While ARM is gaining a lot of momentum, the challenge with ARM until now was that every architecture is very different from different vendors and requires a separate kernel and entire OS stack.

With Linux Kernel 3.7, this has changed for the better.

ARM’s problem was that, unlike the x86 architecture, where one Linux kernel could run on almost any PC or server, almost every ARM system required its own customized Linux kernel. Now with 3.7, ARM architectures can use one single vanilla Linux kernel while keeping their special device sauce in device trees.

The end result is that ARM developers will be able to boot and run Linux on their devices and then worry about getting all the extras to work. This will save them, and the Linux kernel developers, a great deal of time and trouble.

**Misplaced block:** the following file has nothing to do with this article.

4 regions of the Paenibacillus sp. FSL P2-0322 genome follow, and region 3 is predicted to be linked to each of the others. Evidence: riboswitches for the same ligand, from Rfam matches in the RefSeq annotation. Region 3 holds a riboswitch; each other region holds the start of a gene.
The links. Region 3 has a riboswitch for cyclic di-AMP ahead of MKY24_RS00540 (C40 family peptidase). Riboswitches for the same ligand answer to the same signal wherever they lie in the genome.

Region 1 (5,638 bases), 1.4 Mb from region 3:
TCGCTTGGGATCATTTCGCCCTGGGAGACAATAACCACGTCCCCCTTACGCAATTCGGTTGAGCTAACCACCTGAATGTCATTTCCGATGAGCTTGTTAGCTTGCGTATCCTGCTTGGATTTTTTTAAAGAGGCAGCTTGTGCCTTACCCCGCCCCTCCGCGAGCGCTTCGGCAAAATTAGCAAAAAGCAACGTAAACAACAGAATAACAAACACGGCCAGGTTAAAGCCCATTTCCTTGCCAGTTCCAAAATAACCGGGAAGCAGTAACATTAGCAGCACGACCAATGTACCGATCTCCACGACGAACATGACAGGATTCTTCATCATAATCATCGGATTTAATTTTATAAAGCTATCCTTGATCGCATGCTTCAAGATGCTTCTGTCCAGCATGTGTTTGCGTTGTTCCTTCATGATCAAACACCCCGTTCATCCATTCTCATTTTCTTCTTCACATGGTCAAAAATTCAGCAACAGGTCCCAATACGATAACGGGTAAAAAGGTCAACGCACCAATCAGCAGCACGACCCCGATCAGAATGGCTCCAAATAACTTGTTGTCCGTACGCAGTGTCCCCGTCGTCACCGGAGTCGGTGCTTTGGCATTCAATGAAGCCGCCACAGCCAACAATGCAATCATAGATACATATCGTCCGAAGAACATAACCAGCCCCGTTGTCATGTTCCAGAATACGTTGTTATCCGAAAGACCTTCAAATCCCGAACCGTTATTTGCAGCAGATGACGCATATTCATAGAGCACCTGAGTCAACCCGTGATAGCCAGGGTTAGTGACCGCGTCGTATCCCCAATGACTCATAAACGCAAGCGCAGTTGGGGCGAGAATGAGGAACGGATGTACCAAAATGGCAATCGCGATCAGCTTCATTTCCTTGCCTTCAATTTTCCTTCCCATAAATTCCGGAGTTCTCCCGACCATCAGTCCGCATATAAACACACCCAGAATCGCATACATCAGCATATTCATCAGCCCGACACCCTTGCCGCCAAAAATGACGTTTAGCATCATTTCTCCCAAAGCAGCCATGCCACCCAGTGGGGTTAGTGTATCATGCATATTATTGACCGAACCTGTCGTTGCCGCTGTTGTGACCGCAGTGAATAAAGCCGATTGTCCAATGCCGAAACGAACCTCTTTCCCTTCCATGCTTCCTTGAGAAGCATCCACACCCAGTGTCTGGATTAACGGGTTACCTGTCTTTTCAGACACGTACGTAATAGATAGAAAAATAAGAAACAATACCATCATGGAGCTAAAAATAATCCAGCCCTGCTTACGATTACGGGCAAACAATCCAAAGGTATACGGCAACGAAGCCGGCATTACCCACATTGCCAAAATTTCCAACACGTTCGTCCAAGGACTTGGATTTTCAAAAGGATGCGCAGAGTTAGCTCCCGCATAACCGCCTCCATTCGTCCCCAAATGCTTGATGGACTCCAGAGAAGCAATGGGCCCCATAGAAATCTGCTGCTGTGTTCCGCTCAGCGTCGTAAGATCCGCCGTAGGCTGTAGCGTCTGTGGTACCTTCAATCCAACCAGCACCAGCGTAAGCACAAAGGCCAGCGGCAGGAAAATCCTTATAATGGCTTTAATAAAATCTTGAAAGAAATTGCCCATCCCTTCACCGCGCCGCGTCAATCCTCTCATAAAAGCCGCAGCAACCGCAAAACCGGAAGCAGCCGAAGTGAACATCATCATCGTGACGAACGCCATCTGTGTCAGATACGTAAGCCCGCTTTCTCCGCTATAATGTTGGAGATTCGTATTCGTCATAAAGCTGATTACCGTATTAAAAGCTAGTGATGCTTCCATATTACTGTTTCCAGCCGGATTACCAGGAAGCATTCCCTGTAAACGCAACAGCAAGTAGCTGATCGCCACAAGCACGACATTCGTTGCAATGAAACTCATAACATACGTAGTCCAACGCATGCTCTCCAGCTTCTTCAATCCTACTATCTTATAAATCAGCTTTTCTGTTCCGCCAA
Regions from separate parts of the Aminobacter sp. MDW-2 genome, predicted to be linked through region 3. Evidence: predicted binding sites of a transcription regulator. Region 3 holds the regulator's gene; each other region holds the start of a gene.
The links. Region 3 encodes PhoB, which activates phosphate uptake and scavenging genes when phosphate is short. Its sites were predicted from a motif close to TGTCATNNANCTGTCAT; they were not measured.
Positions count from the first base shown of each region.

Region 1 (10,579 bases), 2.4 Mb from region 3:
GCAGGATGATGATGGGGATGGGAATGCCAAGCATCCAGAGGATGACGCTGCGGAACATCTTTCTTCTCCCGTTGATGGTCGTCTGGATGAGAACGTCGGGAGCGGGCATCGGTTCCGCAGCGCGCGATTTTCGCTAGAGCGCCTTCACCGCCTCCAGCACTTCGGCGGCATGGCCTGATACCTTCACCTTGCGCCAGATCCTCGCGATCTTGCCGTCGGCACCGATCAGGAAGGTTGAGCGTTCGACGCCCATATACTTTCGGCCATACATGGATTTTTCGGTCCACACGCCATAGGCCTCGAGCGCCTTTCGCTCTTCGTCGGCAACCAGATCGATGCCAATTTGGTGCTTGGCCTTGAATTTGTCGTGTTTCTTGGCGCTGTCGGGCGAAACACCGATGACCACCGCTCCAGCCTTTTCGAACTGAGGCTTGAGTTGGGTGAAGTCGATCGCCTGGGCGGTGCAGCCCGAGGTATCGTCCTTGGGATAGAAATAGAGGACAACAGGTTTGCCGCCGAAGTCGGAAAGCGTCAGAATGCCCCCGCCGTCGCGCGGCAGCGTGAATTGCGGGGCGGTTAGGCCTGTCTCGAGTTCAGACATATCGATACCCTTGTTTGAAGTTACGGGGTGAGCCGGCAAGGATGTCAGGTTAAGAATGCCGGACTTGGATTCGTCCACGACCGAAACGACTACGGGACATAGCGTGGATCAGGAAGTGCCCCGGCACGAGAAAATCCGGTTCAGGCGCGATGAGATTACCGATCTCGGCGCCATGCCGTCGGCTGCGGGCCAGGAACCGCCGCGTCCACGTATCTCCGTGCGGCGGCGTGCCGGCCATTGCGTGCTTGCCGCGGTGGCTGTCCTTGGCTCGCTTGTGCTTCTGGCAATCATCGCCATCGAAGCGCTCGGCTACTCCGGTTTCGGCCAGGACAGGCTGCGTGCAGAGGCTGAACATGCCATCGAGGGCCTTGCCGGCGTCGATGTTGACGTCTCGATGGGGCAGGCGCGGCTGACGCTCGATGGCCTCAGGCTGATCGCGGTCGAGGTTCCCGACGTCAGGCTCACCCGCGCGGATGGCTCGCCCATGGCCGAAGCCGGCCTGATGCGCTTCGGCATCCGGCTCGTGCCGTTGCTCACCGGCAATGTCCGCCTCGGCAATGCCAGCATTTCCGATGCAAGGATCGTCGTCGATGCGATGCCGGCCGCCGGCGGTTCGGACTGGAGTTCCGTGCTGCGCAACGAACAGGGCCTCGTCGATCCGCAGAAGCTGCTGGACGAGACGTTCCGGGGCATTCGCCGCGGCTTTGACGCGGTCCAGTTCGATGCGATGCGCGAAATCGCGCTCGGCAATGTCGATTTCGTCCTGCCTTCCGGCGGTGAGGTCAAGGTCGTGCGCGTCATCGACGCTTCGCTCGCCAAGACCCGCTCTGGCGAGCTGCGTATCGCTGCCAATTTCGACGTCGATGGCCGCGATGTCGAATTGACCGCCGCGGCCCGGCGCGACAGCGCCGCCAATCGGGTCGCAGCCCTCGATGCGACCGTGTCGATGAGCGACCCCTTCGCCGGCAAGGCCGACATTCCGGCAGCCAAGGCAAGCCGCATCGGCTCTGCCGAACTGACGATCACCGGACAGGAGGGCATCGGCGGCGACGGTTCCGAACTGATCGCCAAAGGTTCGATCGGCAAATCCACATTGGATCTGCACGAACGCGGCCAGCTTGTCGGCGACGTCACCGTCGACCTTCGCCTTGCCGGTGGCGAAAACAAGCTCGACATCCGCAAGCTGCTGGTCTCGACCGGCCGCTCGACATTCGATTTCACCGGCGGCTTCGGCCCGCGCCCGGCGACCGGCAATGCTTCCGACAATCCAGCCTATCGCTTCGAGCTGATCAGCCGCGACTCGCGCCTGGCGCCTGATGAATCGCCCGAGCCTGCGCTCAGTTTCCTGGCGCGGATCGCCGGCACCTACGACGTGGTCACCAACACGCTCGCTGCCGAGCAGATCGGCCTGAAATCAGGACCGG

Just as good for those ARM architects and programmers who are working on high-end, 64-bit ARM systems, Linux now supports 64-bit ARM processors. 64-bit ARM CPUs won’t ship until in commercial quantities until 2013. When they do arrive though programmers eager to try 64-bit ARM processors on servers will have Linux ready for them.

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